So again I said “Self, I will do it my way!” I decided I would bring each entrant into the ring individually. Judge him against the standard as I understand it and give each dog a score of one to ten. One being not bad enough to withhold on and ten being as perfect to the standard as a living animal can be. I keep a scoresheet on a clipboard face down on my judge’s table. My husband (or a trusted steward) sits right next to it so no one can see what numerical scores I give to which dogs. If my first ten dogs turn out to be the best of the entry, they all received deserved high scores. In other words, if all were in one group of ten, they would all be keepers. Judging the dog against the standard (not each other) and keeping the best in the group, the dog gets scored on his qualities, no matter where his armband number brings him into my ring.


This procedure also gives handlers who have been hired to handle more than one special an opportunity to personally show each of their dogs for the initial examination. They don’t have to ask to have the numbers separated into different “groups,” nor have to get any of their dogs “covered” by another handler unless two or more of their dogs should make the final cut. My method gives the handler a chance to show each of his dogs to the judge for the first time, thereby giving each dog the best opportunity to make the most of a first impression and actually make that first cut.


Each dog becomes the first dog in the “group,” fresh, not bored with the procedure, overheated from possible weather, or simply tired from waiting through the other nine in his group until it’s his turn. Each dog gets the exact same opportunity to be at his best.


My steward is instructed to bring each dog in and have the handler set him up in a particular place (sometimes that’s where the videographer has requested). I take my first overall look at the dog standing, examine him, move him up and back, and then all the way around to stand before me.  I mentally note an overall score for this dog, based on evaluating his strengths and weaknesses against the standard and then I send him around the ring and out the exit.  I go back to my table and write in my mentally noted score number next to his armband number on the sheet affixed to my clipboard.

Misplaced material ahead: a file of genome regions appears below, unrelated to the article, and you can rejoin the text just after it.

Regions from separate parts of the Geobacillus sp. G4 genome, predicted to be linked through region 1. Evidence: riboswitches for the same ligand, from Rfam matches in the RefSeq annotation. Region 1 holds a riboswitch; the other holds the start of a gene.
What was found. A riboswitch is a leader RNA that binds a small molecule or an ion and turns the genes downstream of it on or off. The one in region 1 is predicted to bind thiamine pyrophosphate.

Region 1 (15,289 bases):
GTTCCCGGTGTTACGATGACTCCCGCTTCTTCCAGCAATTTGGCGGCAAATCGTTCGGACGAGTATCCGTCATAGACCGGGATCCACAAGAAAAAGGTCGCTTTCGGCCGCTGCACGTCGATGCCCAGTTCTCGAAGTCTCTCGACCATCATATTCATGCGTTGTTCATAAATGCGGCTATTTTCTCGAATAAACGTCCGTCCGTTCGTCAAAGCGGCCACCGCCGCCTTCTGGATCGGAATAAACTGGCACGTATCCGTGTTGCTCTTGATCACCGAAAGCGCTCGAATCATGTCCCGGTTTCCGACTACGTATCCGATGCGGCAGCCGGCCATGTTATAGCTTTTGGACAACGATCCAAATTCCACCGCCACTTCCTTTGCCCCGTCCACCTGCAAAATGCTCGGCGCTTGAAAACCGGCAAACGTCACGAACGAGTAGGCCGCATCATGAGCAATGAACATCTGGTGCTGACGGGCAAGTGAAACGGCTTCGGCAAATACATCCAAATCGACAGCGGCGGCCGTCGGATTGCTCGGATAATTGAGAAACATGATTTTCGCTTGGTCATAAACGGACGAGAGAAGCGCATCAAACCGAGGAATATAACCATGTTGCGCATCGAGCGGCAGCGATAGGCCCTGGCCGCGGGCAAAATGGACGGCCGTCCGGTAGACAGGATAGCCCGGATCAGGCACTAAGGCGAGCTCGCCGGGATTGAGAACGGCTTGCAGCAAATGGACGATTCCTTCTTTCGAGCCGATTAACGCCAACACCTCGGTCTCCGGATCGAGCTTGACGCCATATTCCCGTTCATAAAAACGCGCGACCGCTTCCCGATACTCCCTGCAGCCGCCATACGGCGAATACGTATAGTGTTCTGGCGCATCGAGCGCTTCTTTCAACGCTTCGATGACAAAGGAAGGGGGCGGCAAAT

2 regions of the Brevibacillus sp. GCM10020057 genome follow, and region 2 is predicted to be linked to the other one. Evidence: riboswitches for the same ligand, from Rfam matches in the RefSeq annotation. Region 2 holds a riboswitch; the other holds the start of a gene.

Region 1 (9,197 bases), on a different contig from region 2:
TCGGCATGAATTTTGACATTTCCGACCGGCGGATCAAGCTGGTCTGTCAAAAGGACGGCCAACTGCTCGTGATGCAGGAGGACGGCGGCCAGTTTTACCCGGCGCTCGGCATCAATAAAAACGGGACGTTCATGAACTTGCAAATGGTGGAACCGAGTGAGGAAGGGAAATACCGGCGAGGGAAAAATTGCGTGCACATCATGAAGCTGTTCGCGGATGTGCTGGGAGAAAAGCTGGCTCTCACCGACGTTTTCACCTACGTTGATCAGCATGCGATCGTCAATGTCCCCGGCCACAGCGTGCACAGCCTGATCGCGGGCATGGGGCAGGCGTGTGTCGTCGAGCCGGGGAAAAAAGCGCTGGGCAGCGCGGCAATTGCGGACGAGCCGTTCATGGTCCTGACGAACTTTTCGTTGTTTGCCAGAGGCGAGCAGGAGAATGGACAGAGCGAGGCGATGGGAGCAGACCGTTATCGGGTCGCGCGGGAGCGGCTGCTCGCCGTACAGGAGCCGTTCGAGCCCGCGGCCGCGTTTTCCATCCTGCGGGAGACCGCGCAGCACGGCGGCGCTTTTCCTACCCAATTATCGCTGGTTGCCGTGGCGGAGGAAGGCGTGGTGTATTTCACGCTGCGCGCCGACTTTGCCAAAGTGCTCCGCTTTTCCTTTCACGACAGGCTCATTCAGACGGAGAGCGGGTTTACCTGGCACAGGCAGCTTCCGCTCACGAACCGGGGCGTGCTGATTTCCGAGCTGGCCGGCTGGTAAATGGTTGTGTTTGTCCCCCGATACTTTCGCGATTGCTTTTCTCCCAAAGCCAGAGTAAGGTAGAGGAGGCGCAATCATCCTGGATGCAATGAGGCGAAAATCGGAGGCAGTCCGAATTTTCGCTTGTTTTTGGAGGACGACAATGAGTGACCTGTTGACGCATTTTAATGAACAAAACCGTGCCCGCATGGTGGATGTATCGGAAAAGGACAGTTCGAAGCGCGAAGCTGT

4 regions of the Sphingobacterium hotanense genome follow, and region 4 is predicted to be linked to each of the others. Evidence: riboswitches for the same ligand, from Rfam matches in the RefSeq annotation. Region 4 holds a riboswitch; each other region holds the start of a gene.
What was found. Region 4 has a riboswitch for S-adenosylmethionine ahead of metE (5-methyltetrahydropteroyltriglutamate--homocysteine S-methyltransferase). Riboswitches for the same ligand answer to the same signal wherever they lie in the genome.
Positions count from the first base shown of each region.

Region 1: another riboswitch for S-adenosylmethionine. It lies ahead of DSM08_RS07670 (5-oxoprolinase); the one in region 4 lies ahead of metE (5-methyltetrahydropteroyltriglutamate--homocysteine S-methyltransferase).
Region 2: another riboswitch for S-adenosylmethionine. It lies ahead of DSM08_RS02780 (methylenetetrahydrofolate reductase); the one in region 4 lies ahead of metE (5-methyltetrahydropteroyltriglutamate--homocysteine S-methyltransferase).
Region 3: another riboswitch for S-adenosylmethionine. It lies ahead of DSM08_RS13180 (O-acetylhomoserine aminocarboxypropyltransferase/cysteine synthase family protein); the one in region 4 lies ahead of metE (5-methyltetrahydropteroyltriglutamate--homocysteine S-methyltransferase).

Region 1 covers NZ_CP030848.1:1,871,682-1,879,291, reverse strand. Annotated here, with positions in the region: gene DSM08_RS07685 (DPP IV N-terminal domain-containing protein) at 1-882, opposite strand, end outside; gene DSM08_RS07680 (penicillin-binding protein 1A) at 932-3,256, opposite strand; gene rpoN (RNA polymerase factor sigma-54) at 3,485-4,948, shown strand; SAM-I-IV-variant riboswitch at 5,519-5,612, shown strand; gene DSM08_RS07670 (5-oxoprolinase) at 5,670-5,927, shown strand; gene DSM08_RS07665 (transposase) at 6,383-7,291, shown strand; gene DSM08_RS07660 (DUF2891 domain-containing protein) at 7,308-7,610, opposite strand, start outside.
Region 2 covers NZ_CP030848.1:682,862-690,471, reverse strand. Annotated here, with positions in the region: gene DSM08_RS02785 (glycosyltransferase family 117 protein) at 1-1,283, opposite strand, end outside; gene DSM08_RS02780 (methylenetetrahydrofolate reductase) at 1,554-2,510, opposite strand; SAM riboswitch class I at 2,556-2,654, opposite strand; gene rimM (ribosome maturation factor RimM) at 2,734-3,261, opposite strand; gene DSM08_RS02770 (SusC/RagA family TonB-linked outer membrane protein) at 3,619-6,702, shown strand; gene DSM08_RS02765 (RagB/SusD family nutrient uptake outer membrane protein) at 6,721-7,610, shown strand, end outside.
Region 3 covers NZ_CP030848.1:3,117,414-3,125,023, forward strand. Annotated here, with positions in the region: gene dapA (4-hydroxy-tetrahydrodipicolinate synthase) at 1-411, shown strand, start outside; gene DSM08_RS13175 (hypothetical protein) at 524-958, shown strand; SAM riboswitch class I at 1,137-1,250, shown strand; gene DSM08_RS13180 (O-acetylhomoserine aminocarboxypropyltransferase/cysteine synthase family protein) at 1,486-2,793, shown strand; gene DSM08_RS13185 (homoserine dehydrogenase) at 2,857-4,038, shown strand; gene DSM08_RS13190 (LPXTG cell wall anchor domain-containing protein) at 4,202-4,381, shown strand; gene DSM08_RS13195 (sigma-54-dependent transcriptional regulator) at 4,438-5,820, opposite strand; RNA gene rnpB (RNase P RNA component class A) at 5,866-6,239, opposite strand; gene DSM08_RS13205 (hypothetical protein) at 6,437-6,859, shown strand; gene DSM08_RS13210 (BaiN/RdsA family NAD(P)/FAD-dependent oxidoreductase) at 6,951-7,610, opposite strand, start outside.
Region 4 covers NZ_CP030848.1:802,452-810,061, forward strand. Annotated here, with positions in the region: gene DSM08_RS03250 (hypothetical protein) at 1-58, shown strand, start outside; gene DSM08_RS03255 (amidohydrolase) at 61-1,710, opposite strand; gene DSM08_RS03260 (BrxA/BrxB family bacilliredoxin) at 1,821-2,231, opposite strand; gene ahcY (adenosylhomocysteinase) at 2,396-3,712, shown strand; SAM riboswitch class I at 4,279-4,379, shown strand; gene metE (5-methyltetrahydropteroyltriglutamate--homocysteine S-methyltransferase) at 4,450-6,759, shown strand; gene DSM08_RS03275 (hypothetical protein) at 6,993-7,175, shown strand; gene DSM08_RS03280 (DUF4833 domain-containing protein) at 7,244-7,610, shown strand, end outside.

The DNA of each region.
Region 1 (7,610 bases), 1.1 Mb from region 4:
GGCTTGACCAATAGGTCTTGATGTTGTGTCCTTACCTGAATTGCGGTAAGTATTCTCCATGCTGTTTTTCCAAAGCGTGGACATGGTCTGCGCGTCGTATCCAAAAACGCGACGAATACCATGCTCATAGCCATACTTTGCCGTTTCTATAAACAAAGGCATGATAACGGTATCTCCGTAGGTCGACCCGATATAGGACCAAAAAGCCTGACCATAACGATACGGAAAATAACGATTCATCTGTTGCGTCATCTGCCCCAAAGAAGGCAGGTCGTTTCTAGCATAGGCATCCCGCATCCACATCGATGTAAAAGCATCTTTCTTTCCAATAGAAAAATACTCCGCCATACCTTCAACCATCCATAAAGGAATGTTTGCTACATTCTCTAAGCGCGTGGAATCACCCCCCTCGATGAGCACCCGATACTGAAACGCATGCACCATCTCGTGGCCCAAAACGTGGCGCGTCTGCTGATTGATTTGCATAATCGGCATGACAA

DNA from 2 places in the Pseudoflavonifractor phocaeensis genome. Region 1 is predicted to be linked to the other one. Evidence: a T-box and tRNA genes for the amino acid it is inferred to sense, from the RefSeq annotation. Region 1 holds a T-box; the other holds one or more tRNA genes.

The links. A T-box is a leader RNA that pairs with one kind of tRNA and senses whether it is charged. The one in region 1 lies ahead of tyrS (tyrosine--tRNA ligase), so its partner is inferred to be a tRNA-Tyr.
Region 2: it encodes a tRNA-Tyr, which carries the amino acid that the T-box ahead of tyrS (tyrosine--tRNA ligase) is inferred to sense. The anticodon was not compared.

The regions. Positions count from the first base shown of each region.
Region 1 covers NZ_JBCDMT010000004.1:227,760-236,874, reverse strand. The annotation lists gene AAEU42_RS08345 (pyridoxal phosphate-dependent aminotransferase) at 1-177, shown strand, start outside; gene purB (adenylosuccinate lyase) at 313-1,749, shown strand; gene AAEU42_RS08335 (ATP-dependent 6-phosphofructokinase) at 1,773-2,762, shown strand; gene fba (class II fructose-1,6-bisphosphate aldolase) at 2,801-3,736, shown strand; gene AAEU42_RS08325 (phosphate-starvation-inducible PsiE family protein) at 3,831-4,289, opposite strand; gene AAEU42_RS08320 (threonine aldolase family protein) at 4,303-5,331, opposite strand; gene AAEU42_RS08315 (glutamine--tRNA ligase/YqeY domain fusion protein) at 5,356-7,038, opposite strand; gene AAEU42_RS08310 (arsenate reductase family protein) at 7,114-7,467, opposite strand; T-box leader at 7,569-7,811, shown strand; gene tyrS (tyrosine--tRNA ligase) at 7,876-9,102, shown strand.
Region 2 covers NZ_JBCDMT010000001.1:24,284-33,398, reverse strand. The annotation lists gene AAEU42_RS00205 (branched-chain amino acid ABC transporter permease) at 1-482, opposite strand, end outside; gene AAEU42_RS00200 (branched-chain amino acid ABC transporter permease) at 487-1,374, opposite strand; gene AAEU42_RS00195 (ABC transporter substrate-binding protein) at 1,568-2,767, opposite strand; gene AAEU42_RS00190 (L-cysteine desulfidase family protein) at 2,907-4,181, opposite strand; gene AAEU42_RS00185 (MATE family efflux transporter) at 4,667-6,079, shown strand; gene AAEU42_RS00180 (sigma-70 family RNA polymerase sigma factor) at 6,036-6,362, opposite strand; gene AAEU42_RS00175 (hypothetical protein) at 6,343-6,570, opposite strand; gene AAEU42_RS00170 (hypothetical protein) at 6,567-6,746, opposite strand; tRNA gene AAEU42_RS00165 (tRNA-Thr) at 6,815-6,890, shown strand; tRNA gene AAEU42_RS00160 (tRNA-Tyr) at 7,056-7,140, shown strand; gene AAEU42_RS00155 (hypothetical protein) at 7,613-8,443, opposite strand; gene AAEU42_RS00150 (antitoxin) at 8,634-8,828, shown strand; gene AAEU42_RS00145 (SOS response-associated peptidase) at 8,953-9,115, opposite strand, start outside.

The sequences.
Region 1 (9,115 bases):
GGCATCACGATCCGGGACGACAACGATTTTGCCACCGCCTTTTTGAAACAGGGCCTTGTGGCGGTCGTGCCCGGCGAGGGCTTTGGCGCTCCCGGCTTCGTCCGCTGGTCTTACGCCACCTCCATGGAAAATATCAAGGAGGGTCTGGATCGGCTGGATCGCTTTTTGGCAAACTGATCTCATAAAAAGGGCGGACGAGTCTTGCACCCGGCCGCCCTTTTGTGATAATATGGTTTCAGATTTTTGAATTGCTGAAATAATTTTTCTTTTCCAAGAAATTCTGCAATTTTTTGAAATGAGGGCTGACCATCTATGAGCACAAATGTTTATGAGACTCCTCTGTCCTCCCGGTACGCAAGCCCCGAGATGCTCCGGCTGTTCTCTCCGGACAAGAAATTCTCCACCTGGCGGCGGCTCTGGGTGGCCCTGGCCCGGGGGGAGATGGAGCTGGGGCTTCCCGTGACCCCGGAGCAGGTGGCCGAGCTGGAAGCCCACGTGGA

Group Judge Beverly Vics Judges at National SpecialtiesMy steward brings the next dog in as I am writing the score for my previous dog so the procedure goes very smoothly. No time is lost as when I turn around from marking my scoresheet, my next dog is set up and ready for examination.  I am not concerned about the five or six seconds more it may take me. Ten seconds per dog at 100 dogs is only about 13 minutes extra. At a National Specialty, I should be taking more time so each dog can be carefully evaluated more thoroughly. And each handler has that showcase time to truly present the dog at its very best.